Posts: 13,441 +132
Bloomberg was first to report the news, citing an e-mailed statement from GSMA CEO John Hoffman. In it, he said the virus outbreak has made it “impossible” to hold the event.
As the publication highlights, this is the first time in MWC’s 33-year history that it has been canceled.
I can’t think of any other time that a tech event of this magnitude has been called off, especially less than two weeks out. MWC attracts more than 100,000 participants from around the globe, with five to six percent of them historically attending from China.
So, what happens next? Lots of lost business and headaches, no doubt.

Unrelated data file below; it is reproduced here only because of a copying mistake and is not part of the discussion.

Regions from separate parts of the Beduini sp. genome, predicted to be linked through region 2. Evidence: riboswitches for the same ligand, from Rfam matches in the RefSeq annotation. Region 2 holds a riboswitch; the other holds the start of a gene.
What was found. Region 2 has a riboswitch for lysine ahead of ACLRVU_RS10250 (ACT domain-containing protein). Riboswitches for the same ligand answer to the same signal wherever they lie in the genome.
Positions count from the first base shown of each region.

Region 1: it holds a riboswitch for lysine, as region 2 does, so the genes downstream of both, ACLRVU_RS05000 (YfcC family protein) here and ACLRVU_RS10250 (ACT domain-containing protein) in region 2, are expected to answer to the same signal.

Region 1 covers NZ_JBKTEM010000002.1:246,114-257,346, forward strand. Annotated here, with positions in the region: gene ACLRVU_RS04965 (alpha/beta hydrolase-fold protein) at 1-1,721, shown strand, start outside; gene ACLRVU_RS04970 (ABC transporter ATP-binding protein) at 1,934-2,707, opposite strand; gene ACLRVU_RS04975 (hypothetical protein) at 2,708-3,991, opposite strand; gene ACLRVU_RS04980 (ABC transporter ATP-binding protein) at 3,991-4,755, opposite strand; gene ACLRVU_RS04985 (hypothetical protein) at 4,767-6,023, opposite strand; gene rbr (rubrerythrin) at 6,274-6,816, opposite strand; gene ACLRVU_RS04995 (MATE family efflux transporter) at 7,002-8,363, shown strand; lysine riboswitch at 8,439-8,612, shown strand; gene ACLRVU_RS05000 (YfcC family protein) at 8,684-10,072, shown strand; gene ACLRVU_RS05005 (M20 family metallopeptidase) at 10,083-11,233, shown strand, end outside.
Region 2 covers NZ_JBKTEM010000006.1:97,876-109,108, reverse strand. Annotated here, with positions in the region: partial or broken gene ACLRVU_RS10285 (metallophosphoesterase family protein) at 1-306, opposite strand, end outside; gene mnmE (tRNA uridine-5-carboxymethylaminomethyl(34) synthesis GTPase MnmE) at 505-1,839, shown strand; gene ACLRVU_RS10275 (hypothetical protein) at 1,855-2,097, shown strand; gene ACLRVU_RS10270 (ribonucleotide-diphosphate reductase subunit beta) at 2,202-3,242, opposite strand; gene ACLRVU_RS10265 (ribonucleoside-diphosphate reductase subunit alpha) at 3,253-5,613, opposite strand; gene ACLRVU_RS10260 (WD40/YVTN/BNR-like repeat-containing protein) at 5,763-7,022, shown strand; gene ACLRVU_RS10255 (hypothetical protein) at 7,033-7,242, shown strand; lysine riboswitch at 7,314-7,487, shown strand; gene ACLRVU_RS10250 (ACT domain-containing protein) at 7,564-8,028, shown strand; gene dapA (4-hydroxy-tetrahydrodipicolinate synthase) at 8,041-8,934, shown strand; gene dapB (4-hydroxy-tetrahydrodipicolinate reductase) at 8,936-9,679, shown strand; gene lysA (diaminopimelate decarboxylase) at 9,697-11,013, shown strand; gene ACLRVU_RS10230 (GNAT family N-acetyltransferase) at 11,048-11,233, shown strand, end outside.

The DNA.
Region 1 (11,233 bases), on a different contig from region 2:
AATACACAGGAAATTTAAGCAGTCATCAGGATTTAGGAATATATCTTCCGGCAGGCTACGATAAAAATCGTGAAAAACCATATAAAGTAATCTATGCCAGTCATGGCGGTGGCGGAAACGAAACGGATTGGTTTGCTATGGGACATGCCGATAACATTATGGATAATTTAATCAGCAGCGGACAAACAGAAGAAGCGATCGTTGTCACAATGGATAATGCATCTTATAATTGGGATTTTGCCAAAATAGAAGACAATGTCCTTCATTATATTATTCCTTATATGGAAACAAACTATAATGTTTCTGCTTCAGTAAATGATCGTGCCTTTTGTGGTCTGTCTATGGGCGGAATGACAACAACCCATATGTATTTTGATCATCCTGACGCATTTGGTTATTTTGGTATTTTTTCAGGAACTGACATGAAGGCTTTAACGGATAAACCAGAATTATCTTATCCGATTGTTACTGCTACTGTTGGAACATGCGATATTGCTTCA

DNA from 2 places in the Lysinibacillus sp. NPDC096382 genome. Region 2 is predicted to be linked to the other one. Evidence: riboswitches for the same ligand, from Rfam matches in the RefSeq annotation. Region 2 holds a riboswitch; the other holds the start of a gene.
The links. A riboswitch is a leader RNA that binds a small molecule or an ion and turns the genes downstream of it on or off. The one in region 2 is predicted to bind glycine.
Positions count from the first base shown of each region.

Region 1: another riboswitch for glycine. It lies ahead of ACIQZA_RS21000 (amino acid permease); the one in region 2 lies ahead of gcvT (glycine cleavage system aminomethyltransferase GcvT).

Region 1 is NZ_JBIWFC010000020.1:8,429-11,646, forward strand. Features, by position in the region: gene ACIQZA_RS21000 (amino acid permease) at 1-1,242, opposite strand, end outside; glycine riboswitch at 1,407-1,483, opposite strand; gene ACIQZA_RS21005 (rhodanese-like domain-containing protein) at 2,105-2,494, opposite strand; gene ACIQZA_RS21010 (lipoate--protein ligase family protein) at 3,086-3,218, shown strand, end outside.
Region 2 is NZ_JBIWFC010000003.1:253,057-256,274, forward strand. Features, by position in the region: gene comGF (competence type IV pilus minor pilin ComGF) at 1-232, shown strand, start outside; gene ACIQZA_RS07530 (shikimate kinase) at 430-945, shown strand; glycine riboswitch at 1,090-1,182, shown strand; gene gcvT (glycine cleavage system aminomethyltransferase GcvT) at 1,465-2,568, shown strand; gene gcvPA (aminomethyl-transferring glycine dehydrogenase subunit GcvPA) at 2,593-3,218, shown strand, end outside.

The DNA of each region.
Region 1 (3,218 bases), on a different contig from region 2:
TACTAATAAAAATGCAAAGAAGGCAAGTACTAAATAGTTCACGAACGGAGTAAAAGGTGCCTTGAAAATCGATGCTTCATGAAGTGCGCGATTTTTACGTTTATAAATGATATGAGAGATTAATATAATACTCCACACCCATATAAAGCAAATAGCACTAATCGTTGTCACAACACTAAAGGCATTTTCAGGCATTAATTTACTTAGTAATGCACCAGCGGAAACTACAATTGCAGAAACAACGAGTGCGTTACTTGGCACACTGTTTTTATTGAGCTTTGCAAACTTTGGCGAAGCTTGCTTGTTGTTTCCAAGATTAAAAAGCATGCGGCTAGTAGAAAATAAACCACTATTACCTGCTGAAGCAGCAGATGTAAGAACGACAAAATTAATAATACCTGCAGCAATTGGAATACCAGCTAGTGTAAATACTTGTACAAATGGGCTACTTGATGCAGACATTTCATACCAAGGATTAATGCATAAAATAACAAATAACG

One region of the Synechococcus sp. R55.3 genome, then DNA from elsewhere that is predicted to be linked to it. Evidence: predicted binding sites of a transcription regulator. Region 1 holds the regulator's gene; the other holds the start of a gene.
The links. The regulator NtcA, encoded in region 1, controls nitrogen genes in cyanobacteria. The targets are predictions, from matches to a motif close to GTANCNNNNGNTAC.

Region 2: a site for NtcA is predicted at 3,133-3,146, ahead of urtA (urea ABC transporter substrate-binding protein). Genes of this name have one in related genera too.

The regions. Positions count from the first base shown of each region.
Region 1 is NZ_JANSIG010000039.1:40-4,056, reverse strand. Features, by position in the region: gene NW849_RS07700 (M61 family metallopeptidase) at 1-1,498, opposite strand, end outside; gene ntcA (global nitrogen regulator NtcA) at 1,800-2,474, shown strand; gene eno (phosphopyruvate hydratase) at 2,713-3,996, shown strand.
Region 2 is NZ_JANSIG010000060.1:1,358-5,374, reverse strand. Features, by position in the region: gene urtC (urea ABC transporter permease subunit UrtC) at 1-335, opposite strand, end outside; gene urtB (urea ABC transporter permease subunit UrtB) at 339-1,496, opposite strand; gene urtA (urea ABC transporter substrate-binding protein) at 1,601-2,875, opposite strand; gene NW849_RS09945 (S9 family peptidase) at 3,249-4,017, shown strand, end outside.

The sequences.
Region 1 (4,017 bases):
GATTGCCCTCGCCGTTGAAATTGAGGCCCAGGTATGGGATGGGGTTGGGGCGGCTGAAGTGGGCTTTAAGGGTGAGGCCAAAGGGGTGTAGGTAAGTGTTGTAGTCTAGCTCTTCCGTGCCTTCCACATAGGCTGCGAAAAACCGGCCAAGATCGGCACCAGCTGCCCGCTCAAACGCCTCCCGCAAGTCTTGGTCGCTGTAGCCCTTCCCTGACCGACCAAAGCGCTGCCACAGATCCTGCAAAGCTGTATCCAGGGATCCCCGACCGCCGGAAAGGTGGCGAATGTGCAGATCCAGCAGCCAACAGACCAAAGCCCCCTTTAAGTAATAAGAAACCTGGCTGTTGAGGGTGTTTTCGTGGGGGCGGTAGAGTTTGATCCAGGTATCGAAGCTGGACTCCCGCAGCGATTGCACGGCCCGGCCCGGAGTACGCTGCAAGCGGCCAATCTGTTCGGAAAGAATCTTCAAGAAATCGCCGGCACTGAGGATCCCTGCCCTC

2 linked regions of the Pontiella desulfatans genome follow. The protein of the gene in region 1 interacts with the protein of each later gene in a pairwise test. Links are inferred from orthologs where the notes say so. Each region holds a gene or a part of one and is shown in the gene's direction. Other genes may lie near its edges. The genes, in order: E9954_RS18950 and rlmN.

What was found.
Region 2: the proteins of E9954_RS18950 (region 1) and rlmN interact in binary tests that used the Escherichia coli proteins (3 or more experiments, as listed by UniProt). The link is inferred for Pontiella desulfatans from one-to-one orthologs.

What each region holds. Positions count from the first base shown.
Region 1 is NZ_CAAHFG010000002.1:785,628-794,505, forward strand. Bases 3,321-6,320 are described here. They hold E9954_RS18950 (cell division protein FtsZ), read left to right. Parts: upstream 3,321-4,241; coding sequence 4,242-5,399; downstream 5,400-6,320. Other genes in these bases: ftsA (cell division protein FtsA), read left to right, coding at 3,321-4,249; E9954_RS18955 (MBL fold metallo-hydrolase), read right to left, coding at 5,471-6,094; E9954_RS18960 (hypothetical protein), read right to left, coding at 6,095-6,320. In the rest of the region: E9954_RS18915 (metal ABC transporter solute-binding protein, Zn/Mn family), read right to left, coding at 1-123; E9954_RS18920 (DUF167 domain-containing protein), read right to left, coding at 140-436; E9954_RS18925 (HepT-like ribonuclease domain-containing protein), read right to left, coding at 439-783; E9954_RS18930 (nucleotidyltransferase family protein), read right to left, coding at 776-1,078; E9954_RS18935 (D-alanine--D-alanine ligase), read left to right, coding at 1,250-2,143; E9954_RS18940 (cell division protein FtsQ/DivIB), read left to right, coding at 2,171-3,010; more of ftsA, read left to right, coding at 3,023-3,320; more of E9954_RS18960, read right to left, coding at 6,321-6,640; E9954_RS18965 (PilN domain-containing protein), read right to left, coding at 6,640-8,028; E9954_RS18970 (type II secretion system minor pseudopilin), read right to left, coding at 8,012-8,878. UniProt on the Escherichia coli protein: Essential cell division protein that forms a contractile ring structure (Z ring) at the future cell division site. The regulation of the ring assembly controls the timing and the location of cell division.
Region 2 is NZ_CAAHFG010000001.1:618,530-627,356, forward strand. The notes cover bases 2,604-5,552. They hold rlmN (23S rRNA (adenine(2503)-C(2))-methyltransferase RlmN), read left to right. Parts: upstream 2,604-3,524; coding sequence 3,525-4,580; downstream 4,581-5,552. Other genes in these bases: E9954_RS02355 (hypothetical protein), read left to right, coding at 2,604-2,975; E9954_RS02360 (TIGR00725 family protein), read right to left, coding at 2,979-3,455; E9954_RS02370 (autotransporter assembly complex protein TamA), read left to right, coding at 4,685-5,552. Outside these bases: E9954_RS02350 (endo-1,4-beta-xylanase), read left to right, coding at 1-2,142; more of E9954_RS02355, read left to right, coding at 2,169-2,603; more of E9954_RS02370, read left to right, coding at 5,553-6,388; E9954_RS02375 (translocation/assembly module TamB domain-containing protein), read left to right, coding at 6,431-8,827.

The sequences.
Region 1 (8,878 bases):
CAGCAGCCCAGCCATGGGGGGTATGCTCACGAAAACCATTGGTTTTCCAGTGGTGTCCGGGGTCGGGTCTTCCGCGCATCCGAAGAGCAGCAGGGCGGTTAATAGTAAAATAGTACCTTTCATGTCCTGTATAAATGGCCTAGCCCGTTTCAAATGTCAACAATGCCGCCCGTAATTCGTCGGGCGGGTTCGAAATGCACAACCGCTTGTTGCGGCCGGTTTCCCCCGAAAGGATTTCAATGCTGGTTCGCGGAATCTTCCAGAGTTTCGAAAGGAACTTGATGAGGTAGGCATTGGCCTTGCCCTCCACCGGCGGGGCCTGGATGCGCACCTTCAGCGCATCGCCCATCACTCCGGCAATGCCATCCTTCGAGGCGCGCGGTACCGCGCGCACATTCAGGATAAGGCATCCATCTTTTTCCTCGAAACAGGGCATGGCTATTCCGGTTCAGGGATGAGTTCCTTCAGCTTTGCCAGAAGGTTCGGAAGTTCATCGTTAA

For exhibitors and journalists, there will be plenty of airline and hotel cancellations in their near future. Networking opportunities will be lost. Business deals that would have otherwise taken place will never materialize. I suspect we’ll be seeing a lot of individual smartphone announcements in the coming days and weeks as companies scramble to share news of their latest devices without the aid of a large convention.
With any luck, the coronavirus will blow over and by this time next year, it’ll all be a distant memory. The worst thing that could happen is that event organizers and attendees realize that a trade show like this isn’t necessary and that would be very unfortunate.
Masthead credit: Angel Garcia, Bloomberg. MWC by Ivan Garcia.